by Stephen Cox
An elder gives ministry, saying that in their opinion, a Quaker cannot be an atheist. A recent enquirer says in notices that they are an atheist and are they welcome? Established attenders suggest not using the words God or prayer in an outreach leaflet, because they will be misunderstood.
What is my reaction? At one level, although I keep it to myself, I exercise the sarcasm pedal. We would have little difficulty in seeing Quakers for Trident, or Quakers for Bigger Bankersâ€™ Bonuses as aberrant. Yet when it comes to the fundamental nature of the universe, most things seem to go. I have talked of us as the church with â€˜one view on housing benefit and 20,000 views on Godâ€™.
Pragmatically, and directly contradicting myself, there are Quakers who are atheists. Some are clerks and elders and serve on nominations committees, making the wheels of the Quaker community turn. Some are personal friends of mine. Atheist Friends are here, already, and they are us. We neither expel people for their views nor insist on much of anything as stated belief when people formally join (and increasingly, people donâ€™t see the need formally to join.)
This goes beyond words â€“ some Quakers may speak of the Trinity, or God, or the Light, or the Word, or the Seed, or the Dao, or the Goddess. (or indeed, â€˜the whateverâ€™). But in some sense they see and feel something beyond themselves that they believe in some sense to be true. Some Friends use those words but are explicit that they are only useful ideas and donâ€™t exist as such. Others neither need the words nor the ideas, comfortable in the view that there is nothing beyond.
The phrase non-theist can be unhelpful since it can refer to those who do not see God-or-whatever as a person, those who do not believe God-or-whatever interferes in the universe, or those who donâ€™t believe God-or-whatever exists.
People look in vain for a statement of Quaker beliefs that we all sign up to. In so far as we exist as a community, it is through a mixture of principles and behaviours. Most of us sign up to the majority of them. This is why we can be a nominally Christian, pacifist, membership organisation which includes individuals who are not Christians or not pacifists or who do not believe in membership.
Much pain was spent over twenty years in the debate about Christian and non Christian Friends. But in fact, a Christian who believes the Spirit works in many ways and a Universalist able to tolerate occasional Christian language can have a great deal in common. Both can have the experience of being led, in worship and in meeting for worship for business… both may have experienced that mysterious â€˜otherâ€™, tested it, and been tested by it. Beyond Majority Rule, written by a Catholic, and many years old, already identified the true divide in Philadelphia Yearly Meeting as not Christian/Universalist but those who had experienced â€˜the gathered meetingâ€™ and those who didnâ€™t.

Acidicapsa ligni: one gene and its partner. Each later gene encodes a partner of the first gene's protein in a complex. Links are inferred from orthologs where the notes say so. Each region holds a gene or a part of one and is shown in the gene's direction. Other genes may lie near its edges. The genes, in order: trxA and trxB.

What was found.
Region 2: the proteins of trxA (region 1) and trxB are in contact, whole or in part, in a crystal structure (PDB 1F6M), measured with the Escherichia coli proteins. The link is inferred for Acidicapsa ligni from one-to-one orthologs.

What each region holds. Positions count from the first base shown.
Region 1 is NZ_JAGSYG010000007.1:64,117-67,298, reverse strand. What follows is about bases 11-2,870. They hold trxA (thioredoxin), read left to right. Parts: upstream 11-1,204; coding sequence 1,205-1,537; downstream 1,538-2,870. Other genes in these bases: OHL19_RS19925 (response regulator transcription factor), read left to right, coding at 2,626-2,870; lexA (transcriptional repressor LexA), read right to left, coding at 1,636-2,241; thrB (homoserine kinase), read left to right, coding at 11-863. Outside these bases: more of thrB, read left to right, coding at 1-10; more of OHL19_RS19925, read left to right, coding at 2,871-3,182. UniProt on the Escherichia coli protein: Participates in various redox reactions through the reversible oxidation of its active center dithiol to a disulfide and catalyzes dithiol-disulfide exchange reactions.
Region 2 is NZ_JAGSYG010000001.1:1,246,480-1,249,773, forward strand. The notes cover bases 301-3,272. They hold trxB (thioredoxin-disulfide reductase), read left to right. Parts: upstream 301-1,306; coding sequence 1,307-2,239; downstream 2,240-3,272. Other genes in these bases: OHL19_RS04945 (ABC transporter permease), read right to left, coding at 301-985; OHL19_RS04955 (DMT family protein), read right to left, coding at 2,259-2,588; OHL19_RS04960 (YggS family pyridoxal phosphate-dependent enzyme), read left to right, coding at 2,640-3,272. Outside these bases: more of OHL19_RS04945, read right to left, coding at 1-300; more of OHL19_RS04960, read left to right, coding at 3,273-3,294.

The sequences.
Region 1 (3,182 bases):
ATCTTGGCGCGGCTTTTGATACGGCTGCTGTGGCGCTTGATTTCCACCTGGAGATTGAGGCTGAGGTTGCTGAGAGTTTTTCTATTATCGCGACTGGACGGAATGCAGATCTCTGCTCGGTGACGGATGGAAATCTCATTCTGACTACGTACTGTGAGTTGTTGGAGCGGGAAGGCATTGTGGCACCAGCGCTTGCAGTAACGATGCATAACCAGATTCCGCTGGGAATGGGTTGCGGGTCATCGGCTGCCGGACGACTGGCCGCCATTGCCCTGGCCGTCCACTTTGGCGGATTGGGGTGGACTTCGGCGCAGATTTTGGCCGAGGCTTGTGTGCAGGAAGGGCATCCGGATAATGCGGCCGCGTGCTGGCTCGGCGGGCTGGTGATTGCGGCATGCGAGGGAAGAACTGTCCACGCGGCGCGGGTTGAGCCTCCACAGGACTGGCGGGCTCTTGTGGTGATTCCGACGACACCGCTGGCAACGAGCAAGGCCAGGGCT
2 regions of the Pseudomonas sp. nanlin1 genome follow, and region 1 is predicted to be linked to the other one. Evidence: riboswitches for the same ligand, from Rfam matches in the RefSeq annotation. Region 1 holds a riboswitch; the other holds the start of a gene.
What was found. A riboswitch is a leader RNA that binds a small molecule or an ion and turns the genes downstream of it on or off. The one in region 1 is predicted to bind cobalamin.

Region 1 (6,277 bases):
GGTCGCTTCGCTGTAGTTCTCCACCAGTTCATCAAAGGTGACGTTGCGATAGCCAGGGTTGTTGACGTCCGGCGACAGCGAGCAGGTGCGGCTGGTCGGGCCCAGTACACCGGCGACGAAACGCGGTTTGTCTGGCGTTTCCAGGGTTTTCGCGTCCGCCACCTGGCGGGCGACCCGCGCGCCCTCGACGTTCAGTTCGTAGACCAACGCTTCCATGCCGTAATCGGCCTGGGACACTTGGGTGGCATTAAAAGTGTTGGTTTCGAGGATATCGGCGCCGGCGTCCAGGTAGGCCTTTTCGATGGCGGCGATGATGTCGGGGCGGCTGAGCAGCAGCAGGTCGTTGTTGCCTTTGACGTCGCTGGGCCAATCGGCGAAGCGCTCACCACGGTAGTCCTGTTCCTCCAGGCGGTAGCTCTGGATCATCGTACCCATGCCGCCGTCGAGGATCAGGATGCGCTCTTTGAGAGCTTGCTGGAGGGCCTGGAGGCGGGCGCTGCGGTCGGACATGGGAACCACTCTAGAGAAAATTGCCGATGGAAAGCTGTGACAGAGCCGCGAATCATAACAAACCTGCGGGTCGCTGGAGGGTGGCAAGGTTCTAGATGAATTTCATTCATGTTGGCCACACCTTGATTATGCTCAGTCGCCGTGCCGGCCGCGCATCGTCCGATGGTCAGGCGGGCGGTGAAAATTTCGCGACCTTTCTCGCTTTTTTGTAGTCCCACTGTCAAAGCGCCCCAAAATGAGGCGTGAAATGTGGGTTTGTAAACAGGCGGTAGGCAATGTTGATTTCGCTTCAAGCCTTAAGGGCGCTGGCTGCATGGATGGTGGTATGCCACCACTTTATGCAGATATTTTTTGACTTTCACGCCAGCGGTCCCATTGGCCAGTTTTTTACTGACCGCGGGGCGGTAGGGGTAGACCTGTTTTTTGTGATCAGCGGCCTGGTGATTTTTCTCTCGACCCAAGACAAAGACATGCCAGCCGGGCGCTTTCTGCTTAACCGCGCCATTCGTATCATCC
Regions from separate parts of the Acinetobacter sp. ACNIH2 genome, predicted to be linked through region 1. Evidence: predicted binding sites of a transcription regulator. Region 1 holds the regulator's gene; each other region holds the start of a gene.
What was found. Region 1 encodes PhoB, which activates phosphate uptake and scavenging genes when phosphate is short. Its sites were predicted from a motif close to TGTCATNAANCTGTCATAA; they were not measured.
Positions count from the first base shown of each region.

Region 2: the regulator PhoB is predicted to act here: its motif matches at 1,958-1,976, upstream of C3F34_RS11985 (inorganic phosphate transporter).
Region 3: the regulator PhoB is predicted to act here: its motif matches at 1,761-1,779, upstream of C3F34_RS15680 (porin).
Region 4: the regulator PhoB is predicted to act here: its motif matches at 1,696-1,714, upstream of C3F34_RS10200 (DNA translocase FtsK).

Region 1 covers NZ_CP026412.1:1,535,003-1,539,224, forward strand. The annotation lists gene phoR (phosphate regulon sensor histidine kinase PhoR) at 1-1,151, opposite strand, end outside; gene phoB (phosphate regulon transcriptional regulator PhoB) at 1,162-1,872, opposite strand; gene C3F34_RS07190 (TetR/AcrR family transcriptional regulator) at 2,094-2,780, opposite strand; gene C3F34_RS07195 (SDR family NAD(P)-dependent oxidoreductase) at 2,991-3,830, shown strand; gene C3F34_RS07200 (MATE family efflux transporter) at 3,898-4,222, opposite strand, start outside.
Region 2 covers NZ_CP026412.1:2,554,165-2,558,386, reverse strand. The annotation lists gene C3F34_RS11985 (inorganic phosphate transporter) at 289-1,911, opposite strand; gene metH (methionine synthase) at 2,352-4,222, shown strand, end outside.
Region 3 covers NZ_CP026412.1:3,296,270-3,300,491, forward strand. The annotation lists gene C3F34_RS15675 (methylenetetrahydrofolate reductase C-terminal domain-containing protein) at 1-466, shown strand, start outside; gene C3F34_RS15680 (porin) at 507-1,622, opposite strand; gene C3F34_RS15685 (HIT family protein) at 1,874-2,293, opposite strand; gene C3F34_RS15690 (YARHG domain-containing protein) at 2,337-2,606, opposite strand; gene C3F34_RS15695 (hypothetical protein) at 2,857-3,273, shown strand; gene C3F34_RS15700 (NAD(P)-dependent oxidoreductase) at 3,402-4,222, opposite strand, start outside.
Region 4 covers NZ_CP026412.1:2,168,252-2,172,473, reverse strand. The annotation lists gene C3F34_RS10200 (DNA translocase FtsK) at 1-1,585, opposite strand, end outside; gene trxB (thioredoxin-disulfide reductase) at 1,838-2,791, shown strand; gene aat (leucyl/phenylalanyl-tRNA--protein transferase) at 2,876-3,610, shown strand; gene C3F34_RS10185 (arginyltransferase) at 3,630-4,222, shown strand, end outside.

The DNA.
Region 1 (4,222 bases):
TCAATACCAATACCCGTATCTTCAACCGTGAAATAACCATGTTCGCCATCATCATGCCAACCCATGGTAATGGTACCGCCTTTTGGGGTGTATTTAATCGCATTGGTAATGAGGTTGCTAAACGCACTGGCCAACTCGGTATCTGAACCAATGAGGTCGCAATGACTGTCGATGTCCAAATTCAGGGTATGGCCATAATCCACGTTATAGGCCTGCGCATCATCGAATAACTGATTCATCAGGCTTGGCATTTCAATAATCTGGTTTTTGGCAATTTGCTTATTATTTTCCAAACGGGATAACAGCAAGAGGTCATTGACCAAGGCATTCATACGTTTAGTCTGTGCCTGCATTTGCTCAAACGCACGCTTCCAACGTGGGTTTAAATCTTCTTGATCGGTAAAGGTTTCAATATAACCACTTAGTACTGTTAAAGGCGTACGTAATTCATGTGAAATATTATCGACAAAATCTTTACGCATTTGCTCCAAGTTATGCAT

In a science fiction world two similar realities can coexist in the same time and place. In one there is a body where people use diverse wordings and explanations for a mystery that is, agreed, within them but also beyond them. They know it personally and also collectively through worship, they consider it helps them in decision making. Verbal ministry arises from a stirring that uses the individualâ€™s experience but goes beyond them, in me, from me and yet more than me. Crucially, they see this dimension as underlying how we as Quakers pick people for jobs, what happens in Meeting for Worship, and how we make decisions â€“ what we do, how we run ourselves and what we are for. Whether adopting same sex marriage or deciding whether to change the meeting house boiler for a biofuel one, we are not alone. However vaguely and inconsistently we see this spiritual dimension, working with it seems to them central to our organisation and purpose, and thus more than a purely personal position.
In another reality, in business meeting a clerk finds a form of words no one will argue with too much. Nominations committees find people for roles. Meeting for worship is silence punctuated by people letting off steam. We aim for coherence through having four or five vague organising principles which cannot be written down or made coherent. These principles, not what caused them to come into being, is seen as the foundation. We seek passion in how strongly we follow social causes. Or, we aim to be a community primarily through mutual care.
York 2009 kept me in the Society not because I agreed with the decision but because I felt again being led as a community. I know wise and sensible Friends who simply donâ€™t understand the difference between these two descriptions given above â€“ or who say it doesnâ€™t matter. And I donâ€™t rigidly know I am right to lean towards one â€“ I just feel pulled towards the first, as I was, inexplicably, drawn out of atheism and into a Quaker meeting, out of political hatred of Christianity and into exploration of faith. But as someone who often questions and worries about even the formulations I largely agree withâ€¦ could I be wrong, yes. But might it matter to be wrong, also, yes.
To the elder, I share some of your frustrations some of the time. But we are not going to have a Quaker creed or a Quaker Inquisition.
To the atheist attender I say, I didnâ€™t believe in God when I first turned up to meeting. I donâ€™t think the words matter, and for you, maybe all, or nearly all models for God will always get in the way. But it was my experience in meeting for worship that joined up the dots for me. Listen, wait and trust. It may change your life. Or, I may be deluding myself. All statements I make have a door open to change. Let us not have barriers between us prevent dialogue.
Maybe the bridge is how we wait and listen together.